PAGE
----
Blight-prone chip variety here to stay

7 November 1997

Blight-prone chip variety here to stay

ONE of the most blight-prone potato varieties available is set to remain a cornerstone of the frozen chip market, despite consumer fears over excessive pesticideuse.

Intense fungicide use is inevitable to protect Russet Burbank, which rates just 3 and 1 for foliage and tuber blight resistance respectively on NIABs 1-9 scale, admits Peter Harkett, agronomist for McCain Foods GB.

"We fully appreciate concerns over pesticides and hold those concerns ourselves. But having said that we must produce a product we can sell."

Spray advice for the widely-grown variety is based on specific risk assessments not a set programme, he says. A range of factors, including hygiene on the holding and neighbouring farms, and the presence of ground-keepers, is considered.

With most fungicides preventative, rather than curative, spray intervals remain the key to control, Mr Harkett adds.

Watch out-grades

But the knock-on effects of blight-hit out-grades also need considering. "If you are grading out and dont successfully and completely deal with affected tubers to avoid further growth you could have problems next year." Potential blight sources need burying, spraying or covering with black polythene, he advises.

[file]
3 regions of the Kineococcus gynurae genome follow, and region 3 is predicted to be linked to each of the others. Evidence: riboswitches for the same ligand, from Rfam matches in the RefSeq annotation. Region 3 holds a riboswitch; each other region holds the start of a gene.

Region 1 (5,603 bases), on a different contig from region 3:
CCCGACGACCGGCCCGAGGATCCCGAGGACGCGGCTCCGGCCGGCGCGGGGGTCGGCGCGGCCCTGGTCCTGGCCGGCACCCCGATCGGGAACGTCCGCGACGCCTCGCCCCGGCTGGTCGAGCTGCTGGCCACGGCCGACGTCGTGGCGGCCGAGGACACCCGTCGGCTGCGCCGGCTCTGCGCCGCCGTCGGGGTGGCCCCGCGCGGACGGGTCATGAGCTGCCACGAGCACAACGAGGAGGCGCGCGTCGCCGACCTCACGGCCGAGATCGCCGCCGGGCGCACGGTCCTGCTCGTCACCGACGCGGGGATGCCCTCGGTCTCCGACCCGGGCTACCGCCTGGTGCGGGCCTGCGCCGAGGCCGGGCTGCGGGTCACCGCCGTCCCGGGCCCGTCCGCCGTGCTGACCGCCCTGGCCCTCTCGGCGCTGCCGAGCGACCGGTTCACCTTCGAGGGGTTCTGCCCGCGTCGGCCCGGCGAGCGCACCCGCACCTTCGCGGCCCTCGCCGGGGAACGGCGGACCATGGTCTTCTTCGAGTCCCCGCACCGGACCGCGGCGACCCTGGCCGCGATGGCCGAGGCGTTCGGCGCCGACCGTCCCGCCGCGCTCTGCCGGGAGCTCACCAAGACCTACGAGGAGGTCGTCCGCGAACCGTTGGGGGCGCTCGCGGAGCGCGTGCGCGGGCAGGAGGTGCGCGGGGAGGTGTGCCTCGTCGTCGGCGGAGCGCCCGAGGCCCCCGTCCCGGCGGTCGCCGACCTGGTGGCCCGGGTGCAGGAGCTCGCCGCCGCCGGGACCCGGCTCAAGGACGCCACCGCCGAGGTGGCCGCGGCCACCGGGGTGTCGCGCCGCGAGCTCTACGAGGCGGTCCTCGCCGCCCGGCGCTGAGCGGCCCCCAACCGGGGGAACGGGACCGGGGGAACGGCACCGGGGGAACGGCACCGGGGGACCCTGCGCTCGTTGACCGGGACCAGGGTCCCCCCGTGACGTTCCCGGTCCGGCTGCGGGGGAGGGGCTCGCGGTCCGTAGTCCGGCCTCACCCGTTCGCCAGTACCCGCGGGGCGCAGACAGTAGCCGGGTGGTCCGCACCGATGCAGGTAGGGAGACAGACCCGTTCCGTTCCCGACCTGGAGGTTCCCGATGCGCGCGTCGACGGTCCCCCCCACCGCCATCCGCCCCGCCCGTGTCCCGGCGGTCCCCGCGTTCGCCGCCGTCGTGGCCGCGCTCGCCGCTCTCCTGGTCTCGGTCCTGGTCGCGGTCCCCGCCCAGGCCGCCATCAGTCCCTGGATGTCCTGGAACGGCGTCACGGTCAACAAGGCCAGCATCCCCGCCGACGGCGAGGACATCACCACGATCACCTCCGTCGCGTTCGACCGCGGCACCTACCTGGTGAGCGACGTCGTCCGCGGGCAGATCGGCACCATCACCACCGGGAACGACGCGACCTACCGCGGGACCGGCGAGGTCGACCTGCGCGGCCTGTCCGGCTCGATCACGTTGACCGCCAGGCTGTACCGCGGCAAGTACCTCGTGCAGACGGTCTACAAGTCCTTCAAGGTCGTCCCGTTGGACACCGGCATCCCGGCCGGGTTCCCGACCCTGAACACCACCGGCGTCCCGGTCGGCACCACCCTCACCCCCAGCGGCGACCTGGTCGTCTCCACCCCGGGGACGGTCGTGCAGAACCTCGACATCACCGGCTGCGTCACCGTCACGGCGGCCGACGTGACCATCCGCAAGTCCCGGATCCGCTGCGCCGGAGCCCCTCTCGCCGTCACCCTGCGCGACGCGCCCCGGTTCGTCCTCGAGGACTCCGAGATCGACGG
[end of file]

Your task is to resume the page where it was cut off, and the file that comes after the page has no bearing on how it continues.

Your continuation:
"It seems quite difficult to get it across that what you and your neighbour do this year could have a significant effect next season."

The weather eventually saved the day for Burbank this year, Mr Harkett concedes, allowing farmers to catch up on delayed spray programmes.

&#8226 More blight-resistant varieties equally suited to McCains needs are being assessed. Some lines, from its own breeding programme, are said to be close to commercial development.

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